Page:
Associated with the influence of pop and street culture, including musicians, sportsmen and celebrities, the trend finds its grounds in what experts call the psychology of clothing. "Clothes cognition works in unconscious ways, and influences us even without the social feedback we get from wearing them,” says Dr. Lawrence Rosemblum, author of the book See What I’m Saying: The Extraordinary Powers of Our Five Senses. “Athleisure has an implicit association that boosts our energy without us being aware."
The psychologist partnered with Ariel and Downy to embark on a series of studies on the phenomenon of ‘Enclothed Cognition,’ a term which describes the subconscious effects of our clothes on the way we perceive ourselves, the way we think, our moods and behaviour. “There are definitely cognitive consequences of wearing formal clothes versus casual clothes. Our clothing changes the way we perceive ourselves, but also the way the brain works, how it forms concepts, and the kind of decisions we make as a result. Our clothes affect us on an entirely different level that exists without other people telling us how we look and feel.” Indeed, a massive 70% of people claim wearing fresh, active-inspired clothing can make them feel more energetic, and 62% say it increases confidence, according to a global study conducted by P&G.
Meanwhile, at the demo labs held at the event, P&G Future Fabrics’ scientists meticulously show the science of clothing care, as they reveal an upsetting statistic: we spend 80% of our time wearing 20% of our clothes, and a big portion of those new ones we buy – a surprising 80%-are “someday clothes,” bound to sit in our closet unworn. The reason? Scientists refer to it as “wash anxiety,” an often overlooked phenomenon that prompts us to keep those clothes we cherish unworn out of fear of consuming them in the repetitive washing process.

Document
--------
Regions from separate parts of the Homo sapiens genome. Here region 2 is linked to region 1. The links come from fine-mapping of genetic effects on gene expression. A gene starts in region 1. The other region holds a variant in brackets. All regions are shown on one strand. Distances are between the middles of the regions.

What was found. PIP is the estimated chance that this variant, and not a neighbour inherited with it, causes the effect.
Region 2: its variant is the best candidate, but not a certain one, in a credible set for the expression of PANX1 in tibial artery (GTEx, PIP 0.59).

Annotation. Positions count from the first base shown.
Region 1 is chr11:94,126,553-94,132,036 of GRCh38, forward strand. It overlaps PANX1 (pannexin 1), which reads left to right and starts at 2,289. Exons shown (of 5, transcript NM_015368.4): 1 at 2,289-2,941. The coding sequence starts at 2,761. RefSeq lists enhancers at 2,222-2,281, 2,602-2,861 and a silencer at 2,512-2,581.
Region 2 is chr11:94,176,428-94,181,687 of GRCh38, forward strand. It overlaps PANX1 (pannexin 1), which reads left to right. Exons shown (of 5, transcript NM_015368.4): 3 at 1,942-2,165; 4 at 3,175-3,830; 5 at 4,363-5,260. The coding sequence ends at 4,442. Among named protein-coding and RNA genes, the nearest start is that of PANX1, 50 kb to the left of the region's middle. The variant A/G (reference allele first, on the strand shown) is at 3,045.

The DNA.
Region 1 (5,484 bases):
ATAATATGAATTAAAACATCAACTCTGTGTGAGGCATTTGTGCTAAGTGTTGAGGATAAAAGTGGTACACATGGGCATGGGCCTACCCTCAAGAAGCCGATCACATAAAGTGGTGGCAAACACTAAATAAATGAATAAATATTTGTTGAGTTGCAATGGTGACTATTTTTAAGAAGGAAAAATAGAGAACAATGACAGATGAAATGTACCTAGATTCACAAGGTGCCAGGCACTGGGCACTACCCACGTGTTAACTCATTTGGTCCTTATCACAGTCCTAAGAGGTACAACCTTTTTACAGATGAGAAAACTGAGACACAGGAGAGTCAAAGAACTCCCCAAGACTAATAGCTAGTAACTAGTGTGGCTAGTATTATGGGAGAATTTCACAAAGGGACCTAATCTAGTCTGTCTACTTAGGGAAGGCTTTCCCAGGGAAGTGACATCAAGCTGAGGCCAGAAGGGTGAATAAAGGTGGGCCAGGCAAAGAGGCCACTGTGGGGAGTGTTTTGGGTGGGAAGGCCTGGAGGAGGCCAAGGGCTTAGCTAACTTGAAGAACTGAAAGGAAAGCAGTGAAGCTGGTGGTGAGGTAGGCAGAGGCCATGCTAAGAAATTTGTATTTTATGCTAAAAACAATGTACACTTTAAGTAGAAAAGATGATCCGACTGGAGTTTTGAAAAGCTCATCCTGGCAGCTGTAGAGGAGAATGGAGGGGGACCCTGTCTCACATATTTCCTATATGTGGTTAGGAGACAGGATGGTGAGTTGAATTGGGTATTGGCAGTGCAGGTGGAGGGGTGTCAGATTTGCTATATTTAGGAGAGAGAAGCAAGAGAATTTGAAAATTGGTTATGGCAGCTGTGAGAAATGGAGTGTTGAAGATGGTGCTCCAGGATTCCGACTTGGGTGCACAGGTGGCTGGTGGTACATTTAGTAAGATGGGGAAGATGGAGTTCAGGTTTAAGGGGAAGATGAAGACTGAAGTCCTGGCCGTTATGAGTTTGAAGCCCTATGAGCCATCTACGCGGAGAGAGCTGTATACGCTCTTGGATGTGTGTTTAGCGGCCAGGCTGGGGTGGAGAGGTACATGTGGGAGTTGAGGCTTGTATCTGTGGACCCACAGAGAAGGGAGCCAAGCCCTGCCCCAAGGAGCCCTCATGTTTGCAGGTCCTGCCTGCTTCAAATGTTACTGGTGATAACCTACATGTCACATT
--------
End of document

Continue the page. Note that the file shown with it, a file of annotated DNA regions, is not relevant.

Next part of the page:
“It is now really up to people like the P&G experts here to seize the opportunity to provide the new fashion consumers with ways to care for these clothes. The clothes that are part of the ahtleisure trend are all about a low maintenance lifestyle and specialist dry cleaning has no part in that,” says Reed.
The day is coming to an end as Giles Deacon presents his washable capsule collection conceived in collaboration with P&G, crafting a fashion show dominated by polka dots, geometric patterns, and super stretch fabrics that all have a common quality: celebrating the best of both worlds: body-aware but not constricting; high stretch and comfort, washable and versatile, stylish and casual.
You can find out more on their Instagram account @pgfuturefabrics.
All images courtesy of P&G.